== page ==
“New varieties in soft Group 4 haven’t had a good track record in terms of uptake in the past, she explains. Gravitas and Denman haven’t gained market share and neither has Beluga. Viscount and Alchemy have dominated, but we haven’t had such a strong group of varieties coming through that has moved yield on.”
According to Openfield’s David Leaper, Leeds will be a main player. “It is a versatile variety outperforming any wheat on light land. It is fast in development, not an early driller and is a good second wheat, where other soft wheats have been poor in the past.”
He also sees a place for KWS Solo, despite not being recommended last year. Of the same mould as Leeds with Istabraq parentage it is suited to lighter land and later drillings.
Mr Waite anticipates a keen interest in Leeds from northern regions and Scotland. “It has one of the highest specific weights on the list and is suited to the distilling market,” he says.
“In the north, Viscount will remain the dominant variety, with Leeds either taking some of that share, but most likely eating into the likes of Alchemy, Gravitas and Denman, as they are looking a bit weaker now in terms of what they offer,” he adds.
The other two soft Group 4 newcomers offer some impressive disease scores and have good yield potential, making them good partners for varieties that require more input. Revelation has one of the best all-round disease scores, yet its maturity (+4) will prevent it going too far north, says Mr Waite.
Unlike Revelation, which will be an early driller, RAGT’s new soft 4, Cougar will fit in the main drilling window, yet offers similar impressive disease resistance scores, says Mr Leaper. “There may be some caution around its bushel weight, but it will find its place in the Midlands and East.”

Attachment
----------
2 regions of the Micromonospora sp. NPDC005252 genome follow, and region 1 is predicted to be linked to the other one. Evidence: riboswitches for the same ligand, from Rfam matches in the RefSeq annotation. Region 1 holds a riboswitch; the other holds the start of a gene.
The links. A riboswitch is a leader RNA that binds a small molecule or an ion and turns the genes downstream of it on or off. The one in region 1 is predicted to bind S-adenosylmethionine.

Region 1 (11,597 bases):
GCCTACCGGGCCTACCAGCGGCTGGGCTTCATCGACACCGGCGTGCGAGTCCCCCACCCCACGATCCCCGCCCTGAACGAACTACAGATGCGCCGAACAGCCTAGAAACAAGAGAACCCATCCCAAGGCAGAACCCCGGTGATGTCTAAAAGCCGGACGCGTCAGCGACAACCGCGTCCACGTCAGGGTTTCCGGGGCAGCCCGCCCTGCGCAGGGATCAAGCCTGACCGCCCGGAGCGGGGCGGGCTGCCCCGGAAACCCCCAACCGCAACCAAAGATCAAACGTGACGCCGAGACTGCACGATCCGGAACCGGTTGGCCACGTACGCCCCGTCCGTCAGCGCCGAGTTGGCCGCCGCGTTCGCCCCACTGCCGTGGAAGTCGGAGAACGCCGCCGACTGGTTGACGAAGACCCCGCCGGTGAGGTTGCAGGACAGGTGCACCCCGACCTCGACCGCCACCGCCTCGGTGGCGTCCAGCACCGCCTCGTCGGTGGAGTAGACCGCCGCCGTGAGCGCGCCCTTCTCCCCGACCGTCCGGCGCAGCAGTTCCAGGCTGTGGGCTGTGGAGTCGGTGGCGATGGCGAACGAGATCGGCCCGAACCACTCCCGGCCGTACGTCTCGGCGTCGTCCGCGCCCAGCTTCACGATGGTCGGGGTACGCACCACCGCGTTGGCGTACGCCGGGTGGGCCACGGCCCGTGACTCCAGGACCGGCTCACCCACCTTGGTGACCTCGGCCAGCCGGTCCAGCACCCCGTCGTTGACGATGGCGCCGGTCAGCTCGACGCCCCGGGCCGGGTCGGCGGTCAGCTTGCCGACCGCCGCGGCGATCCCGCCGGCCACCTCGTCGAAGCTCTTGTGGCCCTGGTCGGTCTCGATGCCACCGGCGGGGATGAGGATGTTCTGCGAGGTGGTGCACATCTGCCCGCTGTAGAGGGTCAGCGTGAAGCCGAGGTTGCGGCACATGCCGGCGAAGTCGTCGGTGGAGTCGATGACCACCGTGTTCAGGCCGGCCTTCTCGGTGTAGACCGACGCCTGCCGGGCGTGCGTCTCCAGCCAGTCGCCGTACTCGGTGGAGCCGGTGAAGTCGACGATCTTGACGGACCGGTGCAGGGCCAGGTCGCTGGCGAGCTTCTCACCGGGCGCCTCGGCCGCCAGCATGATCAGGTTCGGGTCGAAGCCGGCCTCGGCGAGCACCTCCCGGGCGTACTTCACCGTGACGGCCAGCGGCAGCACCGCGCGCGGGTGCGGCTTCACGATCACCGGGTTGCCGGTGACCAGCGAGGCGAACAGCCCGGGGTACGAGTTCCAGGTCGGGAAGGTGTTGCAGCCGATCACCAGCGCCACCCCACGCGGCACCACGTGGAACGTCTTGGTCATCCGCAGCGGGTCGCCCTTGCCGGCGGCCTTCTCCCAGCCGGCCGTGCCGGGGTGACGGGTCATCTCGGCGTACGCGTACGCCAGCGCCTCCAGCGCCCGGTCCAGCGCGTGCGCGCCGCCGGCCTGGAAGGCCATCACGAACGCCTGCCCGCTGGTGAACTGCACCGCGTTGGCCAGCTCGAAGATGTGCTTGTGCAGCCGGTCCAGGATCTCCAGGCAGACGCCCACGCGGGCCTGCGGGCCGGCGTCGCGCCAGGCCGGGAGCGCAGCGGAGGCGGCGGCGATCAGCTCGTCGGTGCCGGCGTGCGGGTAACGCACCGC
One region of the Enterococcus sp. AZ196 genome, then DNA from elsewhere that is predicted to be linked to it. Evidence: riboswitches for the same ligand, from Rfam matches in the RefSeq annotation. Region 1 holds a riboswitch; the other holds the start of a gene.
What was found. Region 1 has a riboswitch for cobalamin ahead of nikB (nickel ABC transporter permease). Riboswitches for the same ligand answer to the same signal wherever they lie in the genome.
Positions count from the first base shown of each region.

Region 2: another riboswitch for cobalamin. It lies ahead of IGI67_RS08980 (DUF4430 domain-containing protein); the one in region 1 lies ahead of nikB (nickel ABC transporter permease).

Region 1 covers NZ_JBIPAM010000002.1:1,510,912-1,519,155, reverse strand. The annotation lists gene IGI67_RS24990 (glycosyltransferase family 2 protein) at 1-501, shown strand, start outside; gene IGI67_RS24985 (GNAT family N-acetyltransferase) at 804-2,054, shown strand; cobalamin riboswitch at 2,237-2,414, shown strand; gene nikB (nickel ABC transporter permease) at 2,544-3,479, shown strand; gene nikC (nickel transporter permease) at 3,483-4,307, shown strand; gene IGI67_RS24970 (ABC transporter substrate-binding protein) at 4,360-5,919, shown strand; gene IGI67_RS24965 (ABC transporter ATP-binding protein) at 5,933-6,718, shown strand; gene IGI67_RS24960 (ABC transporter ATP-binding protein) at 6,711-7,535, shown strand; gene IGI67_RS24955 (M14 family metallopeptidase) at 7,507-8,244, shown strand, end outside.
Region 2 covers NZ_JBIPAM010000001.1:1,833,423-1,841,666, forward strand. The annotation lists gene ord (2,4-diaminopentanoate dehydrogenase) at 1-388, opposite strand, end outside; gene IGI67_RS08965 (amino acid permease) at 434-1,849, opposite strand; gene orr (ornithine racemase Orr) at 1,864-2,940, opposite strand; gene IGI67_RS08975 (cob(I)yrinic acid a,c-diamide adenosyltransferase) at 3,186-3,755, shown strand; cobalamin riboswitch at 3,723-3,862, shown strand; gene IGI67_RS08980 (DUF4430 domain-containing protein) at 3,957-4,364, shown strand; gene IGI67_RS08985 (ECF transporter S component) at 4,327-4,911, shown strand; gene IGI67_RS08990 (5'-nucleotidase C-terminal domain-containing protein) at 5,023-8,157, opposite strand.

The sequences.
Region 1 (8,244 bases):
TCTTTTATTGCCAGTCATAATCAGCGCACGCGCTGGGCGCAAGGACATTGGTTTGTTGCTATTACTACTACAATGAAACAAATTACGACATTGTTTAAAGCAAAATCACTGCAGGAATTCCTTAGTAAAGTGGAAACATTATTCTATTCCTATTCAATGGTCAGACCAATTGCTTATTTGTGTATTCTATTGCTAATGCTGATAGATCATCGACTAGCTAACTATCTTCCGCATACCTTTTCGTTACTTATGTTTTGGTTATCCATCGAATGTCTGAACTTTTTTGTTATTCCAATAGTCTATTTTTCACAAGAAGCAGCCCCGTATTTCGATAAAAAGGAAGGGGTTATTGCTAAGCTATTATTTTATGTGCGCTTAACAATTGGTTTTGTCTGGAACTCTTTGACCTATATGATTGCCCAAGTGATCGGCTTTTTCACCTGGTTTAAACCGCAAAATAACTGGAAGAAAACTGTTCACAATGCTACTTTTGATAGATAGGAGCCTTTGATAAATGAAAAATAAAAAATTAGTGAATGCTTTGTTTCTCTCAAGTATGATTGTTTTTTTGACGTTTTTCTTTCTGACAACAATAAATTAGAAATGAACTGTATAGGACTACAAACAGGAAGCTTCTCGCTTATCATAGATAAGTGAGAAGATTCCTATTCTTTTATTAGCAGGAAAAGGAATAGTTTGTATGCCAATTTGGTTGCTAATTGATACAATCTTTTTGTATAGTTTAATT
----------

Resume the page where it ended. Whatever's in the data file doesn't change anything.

Group 3 and 4 candidates
The jury’s still out on candidate varieties this year. There’s plenty to look at in terms of yield potential and disease resistance, but nothing clearly jumps out, says NIAB TAG’s Clare Leaman.
“Many candidates are late maturing and fell foul of the same problem with the two contrasting years, so this year will be even more important.”
But there are some very high yielding soft and hard feed wheats in there and the gap between the two groups might narrow further.
One variety that has come to the top of the list is Limagrain’s hard milling variety Evolution. It follows the pattern of later maturing varieties with a low bushel weight, yet doesn’t have good disease resistance, says Openfield’s David Leaper.
“Icebreaker, the latest maturing material we’ve seen also looks interesting.”
The two candidate biscuit varieties, Limagrain’s Zulu and RAGT’s Icon, look similar for disease and maturity. Zulu has a slight benefit of orange blossom midge resistance and bushel weight and will be attractive to those particular markets in the South and East, says Mr Leaper.
Experts agree the Group 3 sector, which accounted for just over 16% of plantings last autumn, is unlikely to see any significant changes in 2013-14 despite the recommendation of three new varieties – Delphi, Monterey and KWS Croft.
Limited seed availability will restrict the uptake this autumn of either Delphi or Monterey, their recommendation last autumn having taken the trade somewhat by surprise.
The only variety that could impact Group 3 will be KWS Croft. “It is certainly a step up in yield and disease, as well as having the characteristics for domestic and export markets, and orange blossom midge resistance,” says Mr Leaper.
But experts all agree that its Achilles heel is its weak straw. Any growers giving it a go will need to be aware it will require some careful management.
Independent agronomist Patrick Stephenson believes for this reason growers in his area in Yorkshire will stick with existing varieties. “We are still waiting for a new Group 3 that has baking standard, doesn’t collapse or get yellow rust.”
He anticipates Claire decreasing despite its versatility and consistency. “There is concern with yellow rust race. If it rears its head, we will start to get nervous about drilling early,” he says.
With such a fragmented market, only Scout – grown for its early drilling and bold grain – is likely to remain stable in terms of market share. And KWS Croft is anticipated to take up to 2-3% share, says Mr Barker.